Customers who lost their savings when the Christmas catalogue company Farepak went bust have been expressing their disgust over the amount of compensation that Northern Rock customers are set to receive, when they were left with no money for Christmas and little recompense for their loss.
This week marked the one year anniversary of the Christmas hamper and voucher provider going into liquidation and taking the savings of 300,000 families with them, totalling approximately £38 million.
Despite being prudent with their money and saving it up using Farepak’s scheme, many faced a scant Christmas last year as the company’s overdraft was called in by HBOS and they couldn’t put up the cash. Prior to administrators being brought in, Farepak continued to receive payments from unsuspecting customers in an attempt to pay off its debts, while encouraging customers to “Give your family the best Christmas ever.”
Unlike customers of Northern Rock, who have a guarantee from the Financial Services Authority for all of the first £2,000 and 90 per cent of the next £33,000 they had invested with the bank, Farepak offered their customers just 5p in every £1 they had saved in compensation.
As yet, Farepak’s customers have not received any refunds from the company, but, according to the firm’s website, and contrary to reports which suggest that as ‘savers’ their customers are not entitled to any kind of compensation, they are, in fact, classed as ‘creditors’ and are therefore “entitled to claim against the company and will receive a dividend when one is paid.”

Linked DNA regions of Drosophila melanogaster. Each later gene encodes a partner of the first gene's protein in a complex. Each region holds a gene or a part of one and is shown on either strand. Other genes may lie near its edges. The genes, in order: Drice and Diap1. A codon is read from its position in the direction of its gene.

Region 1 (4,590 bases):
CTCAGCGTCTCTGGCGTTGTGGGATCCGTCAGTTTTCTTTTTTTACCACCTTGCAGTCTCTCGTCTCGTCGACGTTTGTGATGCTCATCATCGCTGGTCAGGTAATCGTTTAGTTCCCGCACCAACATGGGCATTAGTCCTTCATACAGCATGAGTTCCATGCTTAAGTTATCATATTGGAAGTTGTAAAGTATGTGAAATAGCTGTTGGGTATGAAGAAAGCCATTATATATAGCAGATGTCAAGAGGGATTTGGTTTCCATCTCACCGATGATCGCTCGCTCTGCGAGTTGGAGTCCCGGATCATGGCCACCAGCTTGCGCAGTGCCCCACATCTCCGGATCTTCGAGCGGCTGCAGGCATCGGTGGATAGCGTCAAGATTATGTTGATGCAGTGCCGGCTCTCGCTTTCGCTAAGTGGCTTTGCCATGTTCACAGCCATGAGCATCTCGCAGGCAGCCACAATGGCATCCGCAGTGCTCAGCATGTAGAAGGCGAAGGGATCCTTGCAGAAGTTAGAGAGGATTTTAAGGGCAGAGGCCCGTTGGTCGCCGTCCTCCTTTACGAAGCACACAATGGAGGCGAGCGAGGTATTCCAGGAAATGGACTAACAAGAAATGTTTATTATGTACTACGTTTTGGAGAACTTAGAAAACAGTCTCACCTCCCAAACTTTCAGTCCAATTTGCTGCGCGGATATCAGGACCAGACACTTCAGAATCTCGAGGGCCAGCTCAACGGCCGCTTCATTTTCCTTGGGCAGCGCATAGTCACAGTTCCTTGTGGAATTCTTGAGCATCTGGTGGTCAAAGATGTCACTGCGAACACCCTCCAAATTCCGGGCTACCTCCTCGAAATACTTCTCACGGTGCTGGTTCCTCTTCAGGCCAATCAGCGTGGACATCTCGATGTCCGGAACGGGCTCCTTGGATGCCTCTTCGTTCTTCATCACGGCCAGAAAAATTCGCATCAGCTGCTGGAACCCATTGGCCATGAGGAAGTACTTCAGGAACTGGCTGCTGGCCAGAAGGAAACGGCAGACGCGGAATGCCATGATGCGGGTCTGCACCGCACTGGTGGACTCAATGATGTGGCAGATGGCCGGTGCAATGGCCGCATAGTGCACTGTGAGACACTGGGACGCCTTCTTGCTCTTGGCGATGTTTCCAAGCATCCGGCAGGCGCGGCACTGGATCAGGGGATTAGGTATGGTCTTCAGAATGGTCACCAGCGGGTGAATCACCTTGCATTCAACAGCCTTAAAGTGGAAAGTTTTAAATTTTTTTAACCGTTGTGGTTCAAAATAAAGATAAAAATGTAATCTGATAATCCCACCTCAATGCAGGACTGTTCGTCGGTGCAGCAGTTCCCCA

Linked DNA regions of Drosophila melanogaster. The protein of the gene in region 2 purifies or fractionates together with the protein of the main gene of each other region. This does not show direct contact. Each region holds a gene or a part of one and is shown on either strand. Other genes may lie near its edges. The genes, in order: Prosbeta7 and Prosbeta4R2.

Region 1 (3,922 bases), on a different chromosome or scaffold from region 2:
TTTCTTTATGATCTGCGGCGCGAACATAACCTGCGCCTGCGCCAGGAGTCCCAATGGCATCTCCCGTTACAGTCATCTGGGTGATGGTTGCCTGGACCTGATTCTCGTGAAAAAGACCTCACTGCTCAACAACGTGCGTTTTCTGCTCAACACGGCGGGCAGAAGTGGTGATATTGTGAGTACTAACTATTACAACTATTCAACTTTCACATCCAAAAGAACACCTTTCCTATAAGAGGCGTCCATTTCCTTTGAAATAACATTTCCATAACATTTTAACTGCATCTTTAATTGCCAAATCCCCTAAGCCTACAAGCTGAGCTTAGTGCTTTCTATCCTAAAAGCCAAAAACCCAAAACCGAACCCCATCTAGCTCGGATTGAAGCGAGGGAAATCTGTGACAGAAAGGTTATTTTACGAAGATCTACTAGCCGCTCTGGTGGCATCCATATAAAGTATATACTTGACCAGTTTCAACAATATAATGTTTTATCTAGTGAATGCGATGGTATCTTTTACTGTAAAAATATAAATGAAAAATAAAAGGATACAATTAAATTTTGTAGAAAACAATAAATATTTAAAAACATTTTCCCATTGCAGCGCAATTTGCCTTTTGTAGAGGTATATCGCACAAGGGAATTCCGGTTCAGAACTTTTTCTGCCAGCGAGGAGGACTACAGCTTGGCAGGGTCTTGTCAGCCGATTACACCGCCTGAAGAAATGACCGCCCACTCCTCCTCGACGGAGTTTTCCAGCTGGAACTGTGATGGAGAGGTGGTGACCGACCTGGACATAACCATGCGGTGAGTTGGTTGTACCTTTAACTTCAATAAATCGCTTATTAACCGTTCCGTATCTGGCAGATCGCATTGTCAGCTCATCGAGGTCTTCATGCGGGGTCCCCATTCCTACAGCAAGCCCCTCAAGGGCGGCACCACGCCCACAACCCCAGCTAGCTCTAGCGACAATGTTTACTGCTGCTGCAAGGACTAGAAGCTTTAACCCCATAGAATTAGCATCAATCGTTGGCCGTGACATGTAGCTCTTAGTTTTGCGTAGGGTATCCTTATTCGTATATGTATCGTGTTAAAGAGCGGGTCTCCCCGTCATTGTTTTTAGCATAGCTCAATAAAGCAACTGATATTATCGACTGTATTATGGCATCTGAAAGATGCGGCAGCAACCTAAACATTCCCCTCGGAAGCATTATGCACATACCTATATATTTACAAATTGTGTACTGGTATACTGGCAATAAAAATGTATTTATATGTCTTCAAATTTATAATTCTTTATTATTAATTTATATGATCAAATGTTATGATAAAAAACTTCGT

They have received some compensation, in the form of donations from companies and individuals that took pity on their plight. HBOS donated £2 million as a result of their part in contributing to the unfortunate situation, and a further £3.8 million came from individuals and companies that sold vouchers through the Farepak scheme, such as Tesco and Argos, resulting in customers receiving 15p for every £1 they had saved.
Despite being prudent savers, many of Farepak’s customers – mostly women who were using the scheme to help manage their finances – have been forced into debt in order to afford their families the Christmas they were promised.
In light of the loss felt by customers who feel they have been swindled out of their money and have not been dealt the justice they deserve, it has been argued that regulatory procedures are not strong enough and that more needs to be done in order to protect consumers from facing similar situations in the future.
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© Fair Investment Company Ltd